Market Commentary February 2019
Uncertainty prevailing ahead of Brexit deadline...
The Bank of England (as expected) left rates unchanged this month but did slash UK growth forecasts from 1.7% - forecast in November - to 1.2%. The bank’s Monetary Policy Committee (MPC) last raised rates in August 2018 to 0.75% and voted unanimously to hold rates citing softer activity abroad and greater effects from Brexit uncertainty. Government borrowing has fallen to its lowest year-to-date level since 2001 and recorded the largest January surplus since records began in 1993.
UK inflation has fallen to a two-year low of 1.8% in January; the Consumer Price Index dropped from 2.1% in December, falling below the Bank of England’s 2% target for the first time since 2017. UK GDP for the end of 2018 was confirmed at 1.3% this month as a result of contracting industrial production and manufacturing. Retail sales on the other hand surprised to the upside with a jump to 4.1% year on year. Needless to say focus remains on Brexit and whether a deal will come to fruition.
Donald Trump seems to have made some progress with Congress regarding support for the border funding deal to avoid another government shutdown and commented on Twitter that the bill would allow him to get “almost $23 BILLION for Border security”. He suggested that he no longer needed money specifically allocated for the wall and subsequently announced a National Emergency to bolster funds. He also stated this month that his leadership has promoted a strong economy as he is committed to rebuilding the country’s crumbling infrastructure. However he offered little detail as to how he would achieve his economic agenda.
Minutes published from the Federal Reserve’s last meeting affirmed for investors that the US central bank plans to be patient with respect to further rate hikes and implied probability of a hike this year is now less than 4%. Policymakers signalled the central bank will complete the job of reducing its multitrillion-dollar balance sheet and agreed that holding rates for a time posed “few risks”. Several officials agreed further increases would only be necessary if inflation accelerated more than they expected.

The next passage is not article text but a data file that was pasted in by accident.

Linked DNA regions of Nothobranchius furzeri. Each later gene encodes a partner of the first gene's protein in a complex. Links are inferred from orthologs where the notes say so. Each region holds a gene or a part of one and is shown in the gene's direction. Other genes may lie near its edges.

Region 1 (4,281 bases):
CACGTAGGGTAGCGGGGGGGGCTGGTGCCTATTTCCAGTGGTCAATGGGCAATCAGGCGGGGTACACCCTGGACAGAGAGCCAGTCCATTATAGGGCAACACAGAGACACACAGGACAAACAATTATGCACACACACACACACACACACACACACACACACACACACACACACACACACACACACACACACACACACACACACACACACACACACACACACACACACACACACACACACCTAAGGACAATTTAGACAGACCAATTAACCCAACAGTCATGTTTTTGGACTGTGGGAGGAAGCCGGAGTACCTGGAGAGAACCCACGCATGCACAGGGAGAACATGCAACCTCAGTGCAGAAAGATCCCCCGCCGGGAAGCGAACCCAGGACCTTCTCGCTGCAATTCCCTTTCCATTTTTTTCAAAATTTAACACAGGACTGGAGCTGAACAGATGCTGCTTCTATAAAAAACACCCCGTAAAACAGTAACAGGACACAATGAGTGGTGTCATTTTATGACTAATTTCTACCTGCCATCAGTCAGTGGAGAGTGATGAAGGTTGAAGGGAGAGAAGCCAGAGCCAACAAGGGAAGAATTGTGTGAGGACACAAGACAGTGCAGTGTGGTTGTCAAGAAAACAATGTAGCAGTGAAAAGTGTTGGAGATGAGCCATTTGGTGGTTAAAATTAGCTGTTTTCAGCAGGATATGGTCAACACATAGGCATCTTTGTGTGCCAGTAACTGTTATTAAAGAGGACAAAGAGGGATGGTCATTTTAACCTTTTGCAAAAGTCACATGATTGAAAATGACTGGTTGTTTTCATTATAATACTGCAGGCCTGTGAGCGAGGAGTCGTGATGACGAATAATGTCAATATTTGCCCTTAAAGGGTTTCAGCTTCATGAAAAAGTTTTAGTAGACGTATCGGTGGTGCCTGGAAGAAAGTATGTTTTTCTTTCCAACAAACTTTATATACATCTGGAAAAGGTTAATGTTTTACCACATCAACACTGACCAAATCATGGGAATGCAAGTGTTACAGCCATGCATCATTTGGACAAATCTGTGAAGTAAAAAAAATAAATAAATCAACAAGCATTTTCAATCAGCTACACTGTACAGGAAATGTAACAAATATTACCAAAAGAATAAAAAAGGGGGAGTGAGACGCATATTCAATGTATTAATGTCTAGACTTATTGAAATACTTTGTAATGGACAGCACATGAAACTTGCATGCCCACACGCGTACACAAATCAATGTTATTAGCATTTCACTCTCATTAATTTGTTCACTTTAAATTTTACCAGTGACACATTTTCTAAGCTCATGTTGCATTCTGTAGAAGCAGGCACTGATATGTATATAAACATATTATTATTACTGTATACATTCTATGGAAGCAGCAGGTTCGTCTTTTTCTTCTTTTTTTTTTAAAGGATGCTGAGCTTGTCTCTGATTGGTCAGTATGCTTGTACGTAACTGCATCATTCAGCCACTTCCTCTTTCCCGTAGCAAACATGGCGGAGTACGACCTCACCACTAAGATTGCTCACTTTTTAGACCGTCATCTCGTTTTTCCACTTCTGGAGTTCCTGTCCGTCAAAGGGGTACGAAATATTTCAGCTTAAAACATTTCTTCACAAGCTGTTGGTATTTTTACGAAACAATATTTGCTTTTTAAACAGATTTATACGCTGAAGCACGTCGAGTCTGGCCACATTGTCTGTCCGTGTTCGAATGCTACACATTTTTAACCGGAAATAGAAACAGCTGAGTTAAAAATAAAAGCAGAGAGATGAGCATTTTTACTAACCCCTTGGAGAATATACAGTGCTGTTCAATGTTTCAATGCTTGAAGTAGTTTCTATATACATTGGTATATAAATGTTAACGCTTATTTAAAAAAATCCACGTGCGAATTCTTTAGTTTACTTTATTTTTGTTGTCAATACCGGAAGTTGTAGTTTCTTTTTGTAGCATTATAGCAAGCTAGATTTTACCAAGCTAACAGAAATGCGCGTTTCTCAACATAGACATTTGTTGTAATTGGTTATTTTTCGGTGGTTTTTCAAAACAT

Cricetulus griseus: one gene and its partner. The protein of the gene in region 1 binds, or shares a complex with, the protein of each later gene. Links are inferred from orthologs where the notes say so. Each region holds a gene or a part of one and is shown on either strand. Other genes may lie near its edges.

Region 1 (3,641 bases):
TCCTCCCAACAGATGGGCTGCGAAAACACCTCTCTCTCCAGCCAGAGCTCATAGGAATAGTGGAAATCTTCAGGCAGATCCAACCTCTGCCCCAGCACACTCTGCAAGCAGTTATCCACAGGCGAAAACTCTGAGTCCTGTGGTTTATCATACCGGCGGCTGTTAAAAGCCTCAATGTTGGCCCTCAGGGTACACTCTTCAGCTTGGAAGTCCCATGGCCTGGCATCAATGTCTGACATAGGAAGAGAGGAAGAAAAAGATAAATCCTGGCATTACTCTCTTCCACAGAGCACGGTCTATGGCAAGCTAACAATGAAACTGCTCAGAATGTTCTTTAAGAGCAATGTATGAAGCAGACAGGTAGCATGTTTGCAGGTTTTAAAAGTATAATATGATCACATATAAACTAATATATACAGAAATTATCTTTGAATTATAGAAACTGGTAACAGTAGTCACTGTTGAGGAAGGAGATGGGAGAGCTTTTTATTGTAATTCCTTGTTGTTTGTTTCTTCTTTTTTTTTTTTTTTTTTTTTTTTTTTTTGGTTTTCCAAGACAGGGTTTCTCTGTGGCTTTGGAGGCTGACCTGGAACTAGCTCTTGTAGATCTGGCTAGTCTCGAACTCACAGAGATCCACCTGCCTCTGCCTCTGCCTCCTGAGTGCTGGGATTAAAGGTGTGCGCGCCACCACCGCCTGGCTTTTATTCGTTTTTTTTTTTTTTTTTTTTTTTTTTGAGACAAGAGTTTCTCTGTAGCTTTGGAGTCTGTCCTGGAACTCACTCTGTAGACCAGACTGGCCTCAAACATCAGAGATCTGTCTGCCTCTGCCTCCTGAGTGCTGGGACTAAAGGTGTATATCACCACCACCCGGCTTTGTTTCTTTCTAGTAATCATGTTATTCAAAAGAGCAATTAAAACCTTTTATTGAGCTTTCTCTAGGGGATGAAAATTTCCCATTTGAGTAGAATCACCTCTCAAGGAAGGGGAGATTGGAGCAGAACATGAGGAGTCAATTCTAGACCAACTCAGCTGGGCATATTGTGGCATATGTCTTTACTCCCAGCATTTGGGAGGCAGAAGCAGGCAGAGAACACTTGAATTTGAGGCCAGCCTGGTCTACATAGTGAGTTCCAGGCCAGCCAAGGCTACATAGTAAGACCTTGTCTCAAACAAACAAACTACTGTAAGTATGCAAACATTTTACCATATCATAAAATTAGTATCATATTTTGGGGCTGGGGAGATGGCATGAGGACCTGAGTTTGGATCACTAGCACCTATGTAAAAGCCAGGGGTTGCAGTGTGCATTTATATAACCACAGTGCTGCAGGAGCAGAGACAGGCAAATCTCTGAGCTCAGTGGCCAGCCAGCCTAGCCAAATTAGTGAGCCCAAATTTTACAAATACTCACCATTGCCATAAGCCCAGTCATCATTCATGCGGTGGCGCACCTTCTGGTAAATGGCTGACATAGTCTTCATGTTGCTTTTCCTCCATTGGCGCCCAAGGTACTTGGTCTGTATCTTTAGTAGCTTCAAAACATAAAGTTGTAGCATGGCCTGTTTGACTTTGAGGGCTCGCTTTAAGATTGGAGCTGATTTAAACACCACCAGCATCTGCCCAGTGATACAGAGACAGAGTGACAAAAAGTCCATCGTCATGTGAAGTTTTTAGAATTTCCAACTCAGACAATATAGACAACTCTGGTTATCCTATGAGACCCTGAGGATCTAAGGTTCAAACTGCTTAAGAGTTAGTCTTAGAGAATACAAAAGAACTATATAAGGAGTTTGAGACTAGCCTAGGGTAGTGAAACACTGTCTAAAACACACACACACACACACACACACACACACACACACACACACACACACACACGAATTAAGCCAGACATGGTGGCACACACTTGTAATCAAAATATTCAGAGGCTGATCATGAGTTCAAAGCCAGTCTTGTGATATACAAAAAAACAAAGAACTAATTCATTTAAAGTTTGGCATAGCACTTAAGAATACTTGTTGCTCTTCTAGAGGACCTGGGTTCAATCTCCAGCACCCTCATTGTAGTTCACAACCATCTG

Tensions between European members were highlighted at the World Economic Forum in Davos at the start of the month. Dutch Prime Minister Mark Rutte said that the bloc was divided from north to south and east to west over action on refuges and the commissions handling of Italy’s 2019 budget, creating a “total lack of trust” between members. France has recalled its ambassador from Italy as relations between the two countries hit a post-war low and the European Commission cut its growth forecast to 1.3% for the year, down from 1.9% forecast in November. Germany is now officially in stagnation having reported growth in Q4 2018 of 0% fuelling fear of recession in one of the strongest economies in Europe.
OIL prices look set to show their best first quarter in eight years after the cartel OPEC cut supply pushing Brent crude to over $66 per barrel which is a three-month peak after a challenging end to 2018.
China’s vice-president has dismissed mounting fears that decades of breath-taking expansion was beginning to falter in the face of a US trade war insisting “sustainable growth” in his country would be maintained. Wang Qishan acknowledged the risks facing Beijing as well as other major economies but insisted that the 6.6% growth in 2018 - while at its lowest level in three decades - focuses on a drive for “quality and efficiency” of growth which he highlighted as more important. The US-China trade deal appears to be getting closer as Trump is willing to extend talks in order to negotiate an agreement.
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